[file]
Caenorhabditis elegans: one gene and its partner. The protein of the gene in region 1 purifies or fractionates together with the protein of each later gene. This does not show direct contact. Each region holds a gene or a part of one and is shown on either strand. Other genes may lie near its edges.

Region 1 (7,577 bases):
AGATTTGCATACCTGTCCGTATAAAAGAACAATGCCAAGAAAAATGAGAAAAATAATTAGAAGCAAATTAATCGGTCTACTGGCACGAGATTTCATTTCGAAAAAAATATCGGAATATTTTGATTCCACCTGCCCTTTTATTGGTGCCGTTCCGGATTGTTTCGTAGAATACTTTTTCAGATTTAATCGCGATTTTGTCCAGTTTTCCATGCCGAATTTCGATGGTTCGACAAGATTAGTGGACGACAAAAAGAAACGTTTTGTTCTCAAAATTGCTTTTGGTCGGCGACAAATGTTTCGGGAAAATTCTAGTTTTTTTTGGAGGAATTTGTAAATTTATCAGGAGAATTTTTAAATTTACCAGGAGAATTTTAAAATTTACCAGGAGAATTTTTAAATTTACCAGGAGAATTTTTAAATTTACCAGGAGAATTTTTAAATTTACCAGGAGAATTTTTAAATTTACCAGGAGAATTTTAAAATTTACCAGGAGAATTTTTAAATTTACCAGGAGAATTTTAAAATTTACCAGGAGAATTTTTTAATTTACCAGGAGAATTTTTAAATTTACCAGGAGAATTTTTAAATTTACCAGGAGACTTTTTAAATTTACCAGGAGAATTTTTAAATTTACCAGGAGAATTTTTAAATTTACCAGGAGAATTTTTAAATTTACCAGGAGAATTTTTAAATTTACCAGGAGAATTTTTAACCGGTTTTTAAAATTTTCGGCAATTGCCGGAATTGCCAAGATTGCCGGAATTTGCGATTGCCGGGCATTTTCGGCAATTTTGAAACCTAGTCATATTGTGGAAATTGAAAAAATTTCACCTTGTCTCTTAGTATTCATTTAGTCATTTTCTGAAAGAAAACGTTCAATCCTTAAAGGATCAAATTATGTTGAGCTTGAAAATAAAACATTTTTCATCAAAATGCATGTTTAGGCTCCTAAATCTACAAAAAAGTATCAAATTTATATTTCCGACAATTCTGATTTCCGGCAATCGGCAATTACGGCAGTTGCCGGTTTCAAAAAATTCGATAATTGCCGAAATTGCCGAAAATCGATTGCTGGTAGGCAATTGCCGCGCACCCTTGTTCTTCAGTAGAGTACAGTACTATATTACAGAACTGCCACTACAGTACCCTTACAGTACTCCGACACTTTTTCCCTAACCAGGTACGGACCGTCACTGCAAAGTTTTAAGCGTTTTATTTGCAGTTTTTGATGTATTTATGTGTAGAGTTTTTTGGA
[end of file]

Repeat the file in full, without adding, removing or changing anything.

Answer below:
Caenorhabditis elegans: one gene and its partner. The protein of the gene in region 1 purifies or fractionates together with the protein of each later gene. This does not show direct contact. Each region holds a gene or a part of one and is shown on either strand. Other genes may lie near its edges.

Region 1 (7,577 bases):
AGATTTGCATACCTGTCCGTATAAAAGAACAATGCCAAGAAAAATGAGAAAAATAATTAGAAGCAAATTAATCGGTCTACTGGCACGAGATTTCATTTCGAAAAAAATATCGGAATATTTTGATTCCACCTGCCCTTTTATTGGTGCCGTTCCGGATTGTTTCGTAGAATACTTTTTCAGATTTAATCGCGATTTTGTCCAGTTTTCCATGCCGAATTTCGATGGTTCGACAAGATTAGTGGACGACAAAAAGAAACGTTTTGTTCTCAAAATTGCTTTTGGTCGGCGACAAATGTTTCGGGAAAATTCTAGTTTTTTTTGGAGGAATTTGTAAATTTATCAGGAGAATTTTTAAATTTACCAGGAGAATTTTAAAATTTACCAGGAGAATTTTTAAATTTACCAGGAGAATTTTTAAATTTACCAGGAGAATTTTTAAATTTACCAGGAGAATTTTTAAATTTACCAGGAGAATTTTAAAATTTACCAGGAGAATTTTTAAATTTACCAGGAGAATTTTAAAATTTACCAGGAGAATTTTTTAATTTACCAGGAGAATTTTTAAATTTACCAGGAGAATTTTTAAATTTACCAGGAGACTTTTTAAATTTACCAGGAGAATTTTTAAATTTACCAGGAGAATTTTTAAATTTACCAGGAGAATTTTTAAATTTACCAGGAGAATTTTTAAATTTACCAGGAGAATTTTTAACCGGTTTTTAAAATTTTCGGCAATTGCCGGAATTGCCAAGATTGCCGGAATTTGCGATTGCCGGGCATTTTCGGCAATTTTGAAACCTAGTCATATTGTGGAAATTGAAAAAATTTCACCTTGTCTCTTAGTATTCATTTAGTCATTTTCTGAAAGAAAACGTTCAATCCTTAAAGGATCAAATTATGTTGAGCTTGAAAATAAAACATTTTTCATCAAAATGCATGTTTAGGCTCCTAAATCTACAAAAAAGTATCAAATTTATATTTCCGACAATTCTGATTTCCGGCAATCGGCAATTACGGCAGTTGCCGGTTTCAAAAAATTCGATAATTGCCGAAATTGCCGAAAATCGATTGCTGGTAGGCAATTGCCGCGCACCCTTGTTCTTCAGTAGAGTACAGTACTATATTACAGAACTGCCACTACAGTACCCTTACAGTACTCCGACACTTTTTCCCTAACCAGGTACGGACCGTCACTGCAAAGTTTTAAGCGTTTTATTTGCAGTTTTTGATGTATTTATGTGTAGAGTTTTTTGGA